Regardless of whether a shopper is making a stock-up trip to the store or a quick trip, 46 percent of shoppers pay for groceries with a debit card, followed by 30 percent who use credit. Only 15 percent of transactions are paid by cash and even fewer by check.
The Trends survey found that while consumers are interested in nutrition, money worries are complicating their ability to make healthy choices when deciding what to eat. Fewer shoppers (39 percent) claim to be “very” concerned about eating healthfully, down from 45 percent in 2010. Only 44 percent say they incorporate at least one healthy food into their diet.
An overwhelming 90 percent believe home-cooked meals are healthier and more affordable than eating out. The vast majority (82 percent) of shoppers say they are responsible for ensuring that the food they eat is nutritious. Others they hold responsible: food manufacturers and processors (48 percent); government agencies (30 percent); and supermarkets (29 percent).
Consumers are giving supermarkets higher satisfaction scores when it comes to providing nutritional information at the store, with 68 percent of shoppers reporting they are either “somewhat” or “very satisfied” with the information provided at the store level.
Nutrition labeling programs are being offered in many supermarkets as a way to provide guidance to help shoppers make informed decisions about food quickly, easily and with confidence. Less than one-third (29 percent) of those surveyed consider themselves “very knowledgeable” in the area of nutrition and nearly half (49 percent) say they are not expert in this area. Only 17 percent admitted they could use some help in understanding nutrition labeling information.
Consumers continue to show strong support for locally grown products, with eight in 10 saying they purchase these products occasionally. While there is no agreed upon definition of what exactly is “local,” 44 percent of consumers say state lines determine what they consider local, and another 41 percent consider local as a product being produced within a certain mile radius from where they live. For some retailers, local is determined by travel time, whereas for others the state, county or the mileage rate is the determining factor.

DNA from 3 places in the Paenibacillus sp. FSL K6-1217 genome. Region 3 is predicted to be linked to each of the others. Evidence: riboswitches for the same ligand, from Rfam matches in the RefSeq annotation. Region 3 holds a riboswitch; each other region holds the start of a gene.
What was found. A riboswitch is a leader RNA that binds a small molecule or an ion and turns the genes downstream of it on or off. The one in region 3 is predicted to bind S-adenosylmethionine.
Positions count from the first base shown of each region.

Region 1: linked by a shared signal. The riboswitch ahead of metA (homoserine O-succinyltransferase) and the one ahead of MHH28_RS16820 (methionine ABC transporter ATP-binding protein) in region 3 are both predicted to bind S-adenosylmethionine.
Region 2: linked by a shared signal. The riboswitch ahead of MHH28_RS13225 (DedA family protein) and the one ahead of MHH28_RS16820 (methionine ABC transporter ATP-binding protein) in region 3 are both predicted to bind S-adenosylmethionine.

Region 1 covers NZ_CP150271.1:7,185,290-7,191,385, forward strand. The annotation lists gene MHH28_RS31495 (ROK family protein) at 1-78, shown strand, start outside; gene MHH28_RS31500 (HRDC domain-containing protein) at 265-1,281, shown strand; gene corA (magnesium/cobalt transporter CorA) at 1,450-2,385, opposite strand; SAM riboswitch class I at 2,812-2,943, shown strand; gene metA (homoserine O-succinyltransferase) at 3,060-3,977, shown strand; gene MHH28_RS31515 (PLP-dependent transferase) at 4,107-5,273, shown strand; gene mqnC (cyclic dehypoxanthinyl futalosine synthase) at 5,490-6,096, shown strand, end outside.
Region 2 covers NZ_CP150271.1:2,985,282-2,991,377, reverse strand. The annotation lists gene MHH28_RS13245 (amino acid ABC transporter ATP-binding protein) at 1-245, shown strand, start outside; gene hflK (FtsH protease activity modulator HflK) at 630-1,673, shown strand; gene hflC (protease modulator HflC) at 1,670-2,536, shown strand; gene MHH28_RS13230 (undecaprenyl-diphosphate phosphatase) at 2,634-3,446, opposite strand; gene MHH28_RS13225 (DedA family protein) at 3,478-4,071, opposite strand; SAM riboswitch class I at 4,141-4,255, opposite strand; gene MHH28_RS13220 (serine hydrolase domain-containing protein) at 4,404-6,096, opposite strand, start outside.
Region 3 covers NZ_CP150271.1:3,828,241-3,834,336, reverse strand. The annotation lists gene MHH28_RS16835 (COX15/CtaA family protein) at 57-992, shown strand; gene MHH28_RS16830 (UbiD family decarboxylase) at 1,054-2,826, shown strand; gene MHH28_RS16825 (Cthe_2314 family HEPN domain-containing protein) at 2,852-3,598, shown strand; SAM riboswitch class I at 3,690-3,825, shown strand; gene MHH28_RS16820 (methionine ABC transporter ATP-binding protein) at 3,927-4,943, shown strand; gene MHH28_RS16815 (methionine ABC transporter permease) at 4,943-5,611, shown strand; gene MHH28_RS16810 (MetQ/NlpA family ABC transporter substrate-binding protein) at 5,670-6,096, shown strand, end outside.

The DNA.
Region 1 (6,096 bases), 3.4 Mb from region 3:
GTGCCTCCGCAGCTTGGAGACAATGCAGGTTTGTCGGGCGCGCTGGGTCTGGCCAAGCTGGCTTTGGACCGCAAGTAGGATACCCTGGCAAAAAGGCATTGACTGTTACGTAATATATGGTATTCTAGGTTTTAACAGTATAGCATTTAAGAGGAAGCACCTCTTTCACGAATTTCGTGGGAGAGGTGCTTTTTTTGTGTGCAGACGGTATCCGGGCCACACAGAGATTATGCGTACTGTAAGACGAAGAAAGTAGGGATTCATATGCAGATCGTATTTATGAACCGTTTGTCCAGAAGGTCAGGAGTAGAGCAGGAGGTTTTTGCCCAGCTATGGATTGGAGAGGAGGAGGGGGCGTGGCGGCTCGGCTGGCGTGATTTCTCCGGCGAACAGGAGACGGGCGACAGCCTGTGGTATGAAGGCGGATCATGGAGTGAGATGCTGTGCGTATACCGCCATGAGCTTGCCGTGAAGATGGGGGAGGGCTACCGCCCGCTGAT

Despite enormous pressure on price and value in the midst of the recession, interest in organic is holding steady, which is a positive indicator for future growth. Among those who have decided not to continue purchasing organic, 85 percent said cost is the main reason. Another important reason cited by 38 percent is their preference to buy locally grown foods instead.
Retailer and supplier environmental and sustainability efforts have been not been greatly impacted by the recession. A supermarket’s sustainability efforts are considered very important to 18 percent of shoppers, down just one point from the previous year.
Consumers’ commitment to sustainability continues to grow, especially those behaviors that require little or no consumer sacrifice. Compared to 2008: shoppers recycling plastic rose 62 percent to 75 percent in 2011; consumers recycling paper jumped from 63 percent to 74 percent; shoppers recycling cans increased from 70 percent to 78 percent.
The majority of shoppers (58 percent) claim to have strong environmental tendencies and nearly one-third describe themselves as having moderate environmental practices.
Online surveys were conducted between Jan. 26 and Feb. 15 among a nationally representative sample of 2,048 U.S. grocery shoppers.
To purchase a copy ($150 for FMI retailer/wholesaler members, $250 for FMI associate members and $350 for nonmembers), call (202) 220-0723 or click here.
Food Marketing Institute conducts programs in public affairs, food safety, research, education and industry relations on behalf of its 1,500 member companies — food retailers and wholesalers — in the United States and around the world.